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flexing wings

Pro Member Captain
atreyu Captain

what are flexing wings?

5 Responses

Pro Member Captain
WarHawk42 Captain

If you are referring to wing flex that is common on about any large aircraft. I don't know if you've ever seen a B-52 sitting on the tarmac and then in the air but they are a great example of wing flex.

If you've ever been up in a commercial airliner in rough air you will see wing flex. You can look out the window and see the wing tips flex up and down.

Pro Member Chief Captain
Matthew Shope (mypilot) Chief Captain

On the C-17, you know how the wings are drastically bent down, is this wing flex or is it built this way?

Pro Member First Officer
Steve (astrosteve) First Officer

I think a *New great example of wing flex would be the Boeing 787. The wings are due to flex as much as 30%

AstroSteve

Don Wood Guest

To try to answer the original question, wing flex is an engineering characteristic of the wing that allows the wing to droop, sometimes noticeably as with the B-052, when the wing is under no or low lift conditions, to rise to or above horizontal when the wing is in greater lift conditions, and to move up and down within allowable ranges when the wing is being buffeted.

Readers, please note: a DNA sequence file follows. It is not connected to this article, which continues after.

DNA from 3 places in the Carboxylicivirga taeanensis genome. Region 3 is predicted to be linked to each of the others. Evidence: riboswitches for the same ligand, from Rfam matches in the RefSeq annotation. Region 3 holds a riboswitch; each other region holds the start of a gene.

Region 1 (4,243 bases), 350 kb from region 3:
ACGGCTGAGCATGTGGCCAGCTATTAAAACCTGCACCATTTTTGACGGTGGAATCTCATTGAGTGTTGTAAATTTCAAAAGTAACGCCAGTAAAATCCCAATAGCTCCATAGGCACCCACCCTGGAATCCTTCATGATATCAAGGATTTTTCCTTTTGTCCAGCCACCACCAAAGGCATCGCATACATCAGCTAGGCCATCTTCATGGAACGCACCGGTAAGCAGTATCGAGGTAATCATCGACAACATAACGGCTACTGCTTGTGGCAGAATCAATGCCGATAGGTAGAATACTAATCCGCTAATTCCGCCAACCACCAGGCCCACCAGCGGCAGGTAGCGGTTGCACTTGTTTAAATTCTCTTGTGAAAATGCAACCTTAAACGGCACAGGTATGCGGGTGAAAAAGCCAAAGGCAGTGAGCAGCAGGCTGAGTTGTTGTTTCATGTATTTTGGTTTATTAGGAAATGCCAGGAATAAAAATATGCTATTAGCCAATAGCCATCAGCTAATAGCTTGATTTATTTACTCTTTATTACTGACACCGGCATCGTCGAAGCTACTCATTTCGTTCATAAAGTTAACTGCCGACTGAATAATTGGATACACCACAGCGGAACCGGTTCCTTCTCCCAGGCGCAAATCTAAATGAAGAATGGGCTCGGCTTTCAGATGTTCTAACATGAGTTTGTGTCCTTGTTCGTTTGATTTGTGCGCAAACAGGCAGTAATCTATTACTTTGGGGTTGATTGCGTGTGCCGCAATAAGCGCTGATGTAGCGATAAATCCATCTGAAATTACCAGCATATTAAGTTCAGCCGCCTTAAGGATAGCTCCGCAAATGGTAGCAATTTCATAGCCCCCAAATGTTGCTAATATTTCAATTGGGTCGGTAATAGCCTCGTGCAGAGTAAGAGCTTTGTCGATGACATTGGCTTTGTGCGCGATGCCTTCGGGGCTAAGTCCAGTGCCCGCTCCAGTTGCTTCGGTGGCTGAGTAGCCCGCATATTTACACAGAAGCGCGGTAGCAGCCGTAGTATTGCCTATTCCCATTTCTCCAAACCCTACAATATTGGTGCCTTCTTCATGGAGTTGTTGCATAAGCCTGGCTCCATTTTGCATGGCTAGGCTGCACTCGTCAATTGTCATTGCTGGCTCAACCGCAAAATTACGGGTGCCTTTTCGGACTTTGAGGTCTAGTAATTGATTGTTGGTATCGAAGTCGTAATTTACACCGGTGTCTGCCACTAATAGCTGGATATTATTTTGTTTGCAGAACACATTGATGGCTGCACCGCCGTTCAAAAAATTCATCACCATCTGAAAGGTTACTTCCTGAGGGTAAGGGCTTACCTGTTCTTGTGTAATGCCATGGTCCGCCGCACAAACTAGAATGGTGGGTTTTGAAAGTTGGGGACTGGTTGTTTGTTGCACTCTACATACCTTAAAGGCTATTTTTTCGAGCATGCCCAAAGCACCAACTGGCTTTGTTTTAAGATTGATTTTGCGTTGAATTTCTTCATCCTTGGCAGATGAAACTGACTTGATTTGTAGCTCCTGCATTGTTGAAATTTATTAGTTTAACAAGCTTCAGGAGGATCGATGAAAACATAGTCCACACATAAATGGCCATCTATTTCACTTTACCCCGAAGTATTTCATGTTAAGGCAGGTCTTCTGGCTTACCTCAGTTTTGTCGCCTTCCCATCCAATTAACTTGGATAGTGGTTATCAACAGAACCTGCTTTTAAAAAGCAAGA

I'm not an engineer but I think I can give a simple explanation for the reason. Rigid structures have to be built with considerably more strength, and therefore weight and cost, to be able to withstand heavy stresses. Skyscrapers are built to sway to a certain degree in either high wind or earthquake conditions. If they were rigid, and built with the same materials and strength, they would topple in heavy stress. Lifting bodies, including wings, are the same. They need that flex to withstand the rigors of constantly changing lift and turbulence induced buffeting. Otherwise, they would have to be costlier and heavier to survive, robbing the aircraft of additional payload capability.

Pro Member Trainee
jaapverduijn Trainee

Greetings all!

There's no material known which can accomplish totally rigid wings on for example a B52. One can come close, of course, by making the structure VERY thick, stiff and heavy, to such an extend that to the unaided human eye they don't seem to flex. However, a B52 build like that would not only cease to look like a B52, but it also wouldn't manage to get off the ground. It might even collapse under its own weight, just sitting on the tarmac.

Be well!

Jaap Verduijn.

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